A detailed analysis of the first three years of data from NASA’s Kepler mission, which already has discovered thousands of potential exoplanets, contains good news for those searching for habitable worlds outside our solar system.
The findings, presented today at a session during the American Astronomical Society meeting, were compiled by a team of astronomers from the University of California, Berkeley, and the University of Hawaii. Their data show that 17 percent of all sun-like stars have planets one to two times the diameter of Earth orbiting close to their host stars.
“Our key result is that the frequency of planets increases as you go to smaller sizes, but it doesn’t increase all the way to Earth-size planets – it stays at a constant level below twice the diameter of Earth,” said Andrew Howard, from the University of Hawaii.
Planets one to two times the size of Earth are not necessarily habitable. Painstaking observations by Erik Petigura and others at Berkeley show that planets two or three times the diameter of Earth are typically like Uranus and Neptune, which have a rocky core surrounded by helium and hydrogen gases and perhaps water. Planets close to the star may even be water worlds – planets with oceans hundreds of miles deep above a rocky core. Nevertheless, planets between one and two times the diameter of Earth may well be rocky and, if located within the Goldilocks zone could support life.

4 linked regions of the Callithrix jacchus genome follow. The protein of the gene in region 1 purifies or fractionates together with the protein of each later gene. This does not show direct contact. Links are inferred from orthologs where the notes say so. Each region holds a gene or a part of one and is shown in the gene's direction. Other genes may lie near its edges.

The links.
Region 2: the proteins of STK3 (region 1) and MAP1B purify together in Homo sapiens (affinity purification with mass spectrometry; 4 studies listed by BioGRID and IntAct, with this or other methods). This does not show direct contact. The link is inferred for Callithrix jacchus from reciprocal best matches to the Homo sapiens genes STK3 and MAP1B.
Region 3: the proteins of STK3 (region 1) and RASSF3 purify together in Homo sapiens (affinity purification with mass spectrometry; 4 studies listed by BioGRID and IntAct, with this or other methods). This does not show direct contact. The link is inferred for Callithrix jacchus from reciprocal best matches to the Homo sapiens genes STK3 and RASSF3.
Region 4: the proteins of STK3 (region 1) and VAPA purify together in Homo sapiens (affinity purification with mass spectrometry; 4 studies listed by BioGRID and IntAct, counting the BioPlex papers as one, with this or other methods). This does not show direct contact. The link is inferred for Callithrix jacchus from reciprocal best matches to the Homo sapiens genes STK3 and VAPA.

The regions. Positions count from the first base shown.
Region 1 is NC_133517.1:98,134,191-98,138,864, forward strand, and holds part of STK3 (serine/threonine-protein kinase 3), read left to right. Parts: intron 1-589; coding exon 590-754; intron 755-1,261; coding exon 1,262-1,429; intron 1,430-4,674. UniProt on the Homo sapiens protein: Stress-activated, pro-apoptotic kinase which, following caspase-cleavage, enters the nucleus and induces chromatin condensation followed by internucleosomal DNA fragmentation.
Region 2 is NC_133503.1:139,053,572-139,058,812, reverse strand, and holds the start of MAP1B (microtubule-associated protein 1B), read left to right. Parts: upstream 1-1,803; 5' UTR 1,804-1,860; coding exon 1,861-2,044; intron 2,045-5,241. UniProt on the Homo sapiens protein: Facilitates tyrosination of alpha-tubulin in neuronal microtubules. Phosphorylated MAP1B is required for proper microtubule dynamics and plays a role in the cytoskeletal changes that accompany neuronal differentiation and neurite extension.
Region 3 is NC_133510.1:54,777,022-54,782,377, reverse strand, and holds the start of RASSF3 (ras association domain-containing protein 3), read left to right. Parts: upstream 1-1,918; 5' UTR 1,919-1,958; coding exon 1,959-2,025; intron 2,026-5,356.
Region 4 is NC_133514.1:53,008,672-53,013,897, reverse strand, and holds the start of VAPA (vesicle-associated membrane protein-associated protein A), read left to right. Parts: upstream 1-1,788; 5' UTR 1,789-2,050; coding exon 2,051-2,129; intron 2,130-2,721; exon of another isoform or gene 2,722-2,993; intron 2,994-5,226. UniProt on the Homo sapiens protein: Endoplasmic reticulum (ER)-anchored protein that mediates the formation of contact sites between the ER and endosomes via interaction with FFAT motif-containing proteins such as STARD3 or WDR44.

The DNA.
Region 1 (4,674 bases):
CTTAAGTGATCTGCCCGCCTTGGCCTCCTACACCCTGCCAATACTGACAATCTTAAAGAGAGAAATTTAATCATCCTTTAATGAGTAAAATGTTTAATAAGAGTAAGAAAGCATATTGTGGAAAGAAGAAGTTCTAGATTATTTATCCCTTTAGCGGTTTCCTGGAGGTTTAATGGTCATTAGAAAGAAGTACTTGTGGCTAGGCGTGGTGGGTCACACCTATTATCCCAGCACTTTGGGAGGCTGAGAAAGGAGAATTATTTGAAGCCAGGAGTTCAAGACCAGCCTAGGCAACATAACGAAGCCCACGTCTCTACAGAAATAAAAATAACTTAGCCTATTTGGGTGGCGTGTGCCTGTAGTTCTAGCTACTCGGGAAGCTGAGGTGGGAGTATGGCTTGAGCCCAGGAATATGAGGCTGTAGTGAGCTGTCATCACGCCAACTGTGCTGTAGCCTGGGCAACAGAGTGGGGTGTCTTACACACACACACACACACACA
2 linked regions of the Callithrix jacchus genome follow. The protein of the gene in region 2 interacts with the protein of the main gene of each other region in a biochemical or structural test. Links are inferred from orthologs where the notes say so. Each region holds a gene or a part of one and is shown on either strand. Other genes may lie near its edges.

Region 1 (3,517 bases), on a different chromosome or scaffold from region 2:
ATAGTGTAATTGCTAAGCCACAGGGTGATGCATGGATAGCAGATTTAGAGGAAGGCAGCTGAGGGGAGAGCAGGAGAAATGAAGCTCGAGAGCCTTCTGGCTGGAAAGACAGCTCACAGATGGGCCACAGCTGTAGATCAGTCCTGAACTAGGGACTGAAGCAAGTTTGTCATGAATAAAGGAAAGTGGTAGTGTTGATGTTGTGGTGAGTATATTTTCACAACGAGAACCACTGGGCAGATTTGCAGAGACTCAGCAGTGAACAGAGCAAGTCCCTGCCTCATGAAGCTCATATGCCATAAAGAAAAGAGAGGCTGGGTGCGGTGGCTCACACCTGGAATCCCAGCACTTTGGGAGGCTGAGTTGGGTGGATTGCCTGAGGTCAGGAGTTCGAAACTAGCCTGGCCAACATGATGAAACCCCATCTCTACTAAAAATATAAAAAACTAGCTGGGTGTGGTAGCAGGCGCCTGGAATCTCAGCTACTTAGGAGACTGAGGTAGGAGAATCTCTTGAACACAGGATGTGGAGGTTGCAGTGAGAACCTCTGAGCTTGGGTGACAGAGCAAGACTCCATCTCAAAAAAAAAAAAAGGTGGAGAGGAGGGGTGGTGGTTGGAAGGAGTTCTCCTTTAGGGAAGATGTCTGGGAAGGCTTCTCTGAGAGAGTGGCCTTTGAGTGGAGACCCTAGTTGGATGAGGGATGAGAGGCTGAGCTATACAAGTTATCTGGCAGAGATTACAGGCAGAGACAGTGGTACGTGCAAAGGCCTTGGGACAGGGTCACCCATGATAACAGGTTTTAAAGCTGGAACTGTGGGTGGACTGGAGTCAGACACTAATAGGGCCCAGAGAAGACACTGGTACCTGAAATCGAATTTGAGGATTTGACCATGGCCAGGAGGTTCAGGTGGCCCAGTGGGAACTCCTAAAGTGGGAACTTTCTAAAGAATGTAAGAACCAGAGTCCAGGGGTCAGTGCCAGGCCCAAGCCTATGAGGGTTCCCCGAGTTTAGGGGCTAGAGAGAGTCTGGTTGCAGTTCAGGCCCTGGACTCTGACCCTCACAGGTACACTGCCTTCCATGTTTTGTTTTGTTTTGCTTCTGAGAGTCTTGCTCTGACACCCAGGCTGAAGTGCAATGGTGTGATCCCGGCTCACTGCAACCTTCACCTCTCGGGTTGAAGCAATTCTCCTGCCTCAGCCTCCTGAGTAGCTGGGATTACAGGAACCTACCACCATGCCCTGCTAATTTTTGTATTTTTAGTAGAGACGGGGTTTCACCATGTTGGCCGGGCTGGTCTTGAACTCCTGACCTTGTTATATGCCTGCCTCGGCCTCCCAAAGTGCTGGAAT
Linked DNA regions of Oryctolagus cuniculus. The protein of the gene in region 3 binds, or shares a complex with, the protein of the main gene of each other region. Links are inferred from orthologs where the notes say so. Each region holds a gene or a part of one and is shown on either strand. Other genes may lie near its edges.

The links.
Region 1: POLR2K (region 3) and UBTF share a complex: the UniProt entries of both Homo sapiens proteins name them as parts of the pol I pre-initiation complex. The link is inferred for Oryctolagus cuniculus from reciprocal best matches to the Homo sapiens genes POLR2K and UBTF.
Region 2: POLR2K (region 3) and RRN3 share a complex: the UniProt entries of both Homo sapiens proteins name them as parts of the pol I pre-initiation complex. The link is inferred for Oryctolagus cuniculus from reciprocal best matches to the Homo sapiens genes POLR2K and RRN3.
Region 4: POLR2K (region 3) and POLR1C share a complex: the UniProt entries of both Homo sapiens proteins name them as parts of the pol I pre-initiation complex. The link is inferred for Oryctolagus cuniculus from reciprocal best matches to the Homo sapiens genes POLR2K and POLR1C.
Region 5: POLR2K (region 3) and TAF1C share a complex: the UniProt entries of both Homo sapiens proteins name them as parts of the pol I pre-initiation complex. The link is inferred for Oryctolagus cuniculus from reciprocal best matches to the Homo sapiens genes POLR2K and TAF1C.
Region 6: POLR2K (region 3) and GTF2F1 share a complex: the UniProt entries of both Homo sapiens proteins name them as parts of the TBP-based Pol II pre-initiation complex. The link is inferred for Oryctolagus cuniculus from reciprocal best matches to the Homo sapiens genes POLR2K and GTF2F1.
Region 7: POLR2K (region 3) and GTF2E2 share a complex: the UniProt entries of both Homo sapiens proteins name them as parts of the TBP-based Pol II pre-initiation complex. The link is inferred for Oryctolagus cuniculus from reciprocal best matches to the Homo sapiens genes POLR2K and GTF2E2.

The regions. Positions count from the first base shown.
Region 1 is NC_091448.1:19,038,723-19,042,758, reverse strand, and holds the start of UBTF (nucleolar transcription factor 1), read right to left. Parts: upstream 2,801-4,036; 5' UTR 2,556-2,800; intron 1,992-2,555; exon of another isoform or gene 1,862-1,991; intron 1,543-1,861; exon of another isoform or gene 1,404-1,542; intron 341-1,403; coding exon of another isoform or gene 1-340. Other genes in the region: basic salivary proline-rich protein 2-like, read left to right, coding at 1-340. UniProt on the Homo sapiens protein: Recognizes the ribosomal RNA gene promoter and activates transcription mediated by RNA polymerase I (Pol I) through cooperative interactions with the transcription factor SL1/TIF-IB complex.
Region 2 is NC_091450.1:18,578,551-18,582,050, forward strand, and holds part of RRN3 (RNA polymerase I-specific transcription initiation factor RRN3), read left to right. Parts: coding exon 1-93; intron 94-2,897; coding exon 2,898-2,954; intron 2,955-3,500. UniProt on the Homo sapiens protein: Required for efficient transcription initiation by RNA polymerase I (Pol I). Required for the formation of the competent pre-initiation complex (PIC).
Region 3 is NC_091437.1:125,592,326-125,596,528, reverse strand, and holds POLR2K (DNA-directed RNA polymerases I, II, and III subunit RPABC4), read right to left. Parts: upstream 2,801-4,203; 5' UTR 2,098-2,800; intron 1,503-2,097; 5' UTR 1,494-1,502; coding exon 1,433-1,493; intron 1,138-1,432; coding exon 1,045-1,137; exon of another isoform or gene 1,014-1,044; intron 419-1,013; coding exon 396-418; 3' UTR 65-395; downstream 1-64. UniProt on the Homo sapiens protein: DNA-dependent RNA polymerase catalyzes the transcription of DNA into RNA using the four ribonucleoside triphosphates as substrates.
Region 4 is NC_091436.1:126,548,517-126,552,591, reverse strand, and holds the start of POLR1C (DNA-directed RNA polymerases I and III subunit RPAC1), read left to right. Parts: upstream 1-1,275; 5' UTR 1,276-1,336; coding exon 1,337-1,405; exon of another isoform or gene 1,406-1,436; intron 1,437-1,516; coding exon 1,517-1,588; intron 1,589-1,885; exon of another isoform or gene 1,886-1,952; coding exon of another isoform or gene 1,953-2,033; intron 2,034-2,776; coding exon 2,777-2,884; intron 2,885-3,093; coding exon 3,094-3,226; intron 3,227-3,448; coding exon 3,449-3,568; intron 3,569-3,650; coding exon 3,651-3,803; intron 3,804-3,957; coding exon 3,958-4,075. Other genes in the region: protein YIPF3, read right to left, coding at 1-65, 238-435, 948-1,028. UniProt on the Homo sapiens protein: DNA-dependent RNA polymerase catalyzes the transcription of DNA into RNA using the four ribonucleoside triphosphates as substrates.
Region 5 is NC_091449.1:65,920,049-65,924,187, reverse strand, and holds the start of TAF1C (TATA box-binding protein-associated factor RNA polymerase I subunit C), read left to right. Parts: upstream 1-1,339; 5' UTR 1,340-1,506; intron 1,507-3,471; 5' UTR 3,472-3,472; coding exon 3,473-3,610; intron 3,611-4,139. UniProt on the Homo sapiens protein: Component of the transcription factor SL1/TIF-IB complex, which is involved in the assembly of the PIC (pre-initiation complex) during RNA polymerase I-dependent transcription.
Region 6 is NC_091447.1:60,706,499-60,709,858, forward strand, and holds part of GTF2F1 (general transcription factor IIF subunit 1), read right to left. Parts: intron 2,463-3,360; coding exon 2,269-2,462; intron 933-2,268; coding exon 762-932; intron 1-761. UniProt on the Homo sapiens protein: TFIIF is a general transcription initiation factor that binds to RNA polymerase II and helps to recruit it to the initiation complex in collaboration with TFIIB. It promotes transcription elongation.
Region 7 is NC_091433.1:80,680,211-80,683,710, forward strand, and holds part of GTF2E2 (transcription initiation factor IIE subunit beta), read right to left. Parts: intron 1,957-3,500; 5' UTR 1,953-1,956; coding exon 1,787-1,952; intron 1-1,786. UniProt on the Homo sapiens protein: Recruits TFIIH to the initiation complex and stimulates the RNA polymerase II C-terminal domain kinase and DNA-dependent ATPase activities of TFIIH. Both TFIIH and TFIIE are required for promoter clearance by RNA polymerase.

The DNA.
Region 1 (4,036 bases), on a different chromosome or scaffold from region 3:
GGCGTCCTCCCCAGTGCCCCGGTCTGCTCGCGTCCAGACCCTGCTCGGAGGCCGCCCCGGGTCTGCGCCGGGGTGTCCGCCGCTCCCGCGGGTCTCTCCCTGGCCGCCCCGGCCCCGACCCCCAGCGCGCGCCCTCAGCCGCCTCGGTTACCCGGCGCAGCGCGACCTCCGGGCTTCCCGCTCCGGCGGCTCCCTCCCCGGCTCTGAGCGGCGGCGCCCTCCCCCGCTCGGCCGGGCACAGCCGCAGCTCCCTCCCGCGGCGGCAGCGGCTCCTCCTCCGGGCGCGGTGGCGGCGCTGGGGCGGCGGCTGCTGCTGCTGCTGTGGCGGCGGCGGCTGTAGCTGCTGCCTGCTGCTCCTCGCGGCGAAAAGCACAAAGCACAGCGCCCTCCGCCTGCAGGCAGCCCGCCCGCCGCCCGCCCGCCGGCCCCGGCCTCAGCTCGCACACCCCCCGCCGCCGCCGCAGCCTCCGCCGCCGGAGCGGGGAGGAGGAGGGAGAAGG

The estimates are based on a better understanding of the percentage of big Earth-size planets that Kepler misses because of uncertainties in detection, which the team estimates to be about one in four, or 25 percent.
“It may seem crazy to spend two years redoing what the Kepler team has already done, but the question we are asking ‘How many Earth-size planets are we missing?’ is so important that we wanted to do it separately for cross-validation,” Petigura explained.
After carefully measuring the fraction of planets missed by TERRA, the team corrected for this and conducted a thorough analysis of 12 of the 13 quarters of Kepler observations. They identified 119 Earth-like planets ranging in size from nearly six times the diameter of Earth to the diameter of Mars. Thirty-seven of these planets were not identified in previous Kepler reports.
The analysis confirmed that the frequency of planets increases as the size decreases. The team estimate that perhaps 1 percent of stars have planets the size of Jupiter, while 10 percent have planets the size of Neptune. The team say this is analogous to rocks on a beach – large boulders are rare, stones are more common, and pebbles extremely abundant.
Petigura’s team now estimates that the abundance of planets stops rising at about twice Earth’s diameter and remains the same until the size of Earth, the limit of their analysis. This corrects an impression left by Howard’s earlier paper that the frequency of Earth-size planets actually decreases below twice Earth’s diameter. “A year ago, Kepler had found only a few planets smaller than twice Earth’s diameter, far fewer than would be expected if you extrapolate downward from the abundances of larger planets,” he explained. Accounting for planets that Kepler misses still means that “big Earths” are one third as abundant as would be expected if the rising trend continued below twice the diameter of Earth.
Howard noted, however, that if 17 percent of all stars have Earth-size planets within the orbit of Mercury, “where are they in our solar system? Maybe our solar system is an anomaly compared to the great variety of stars.”
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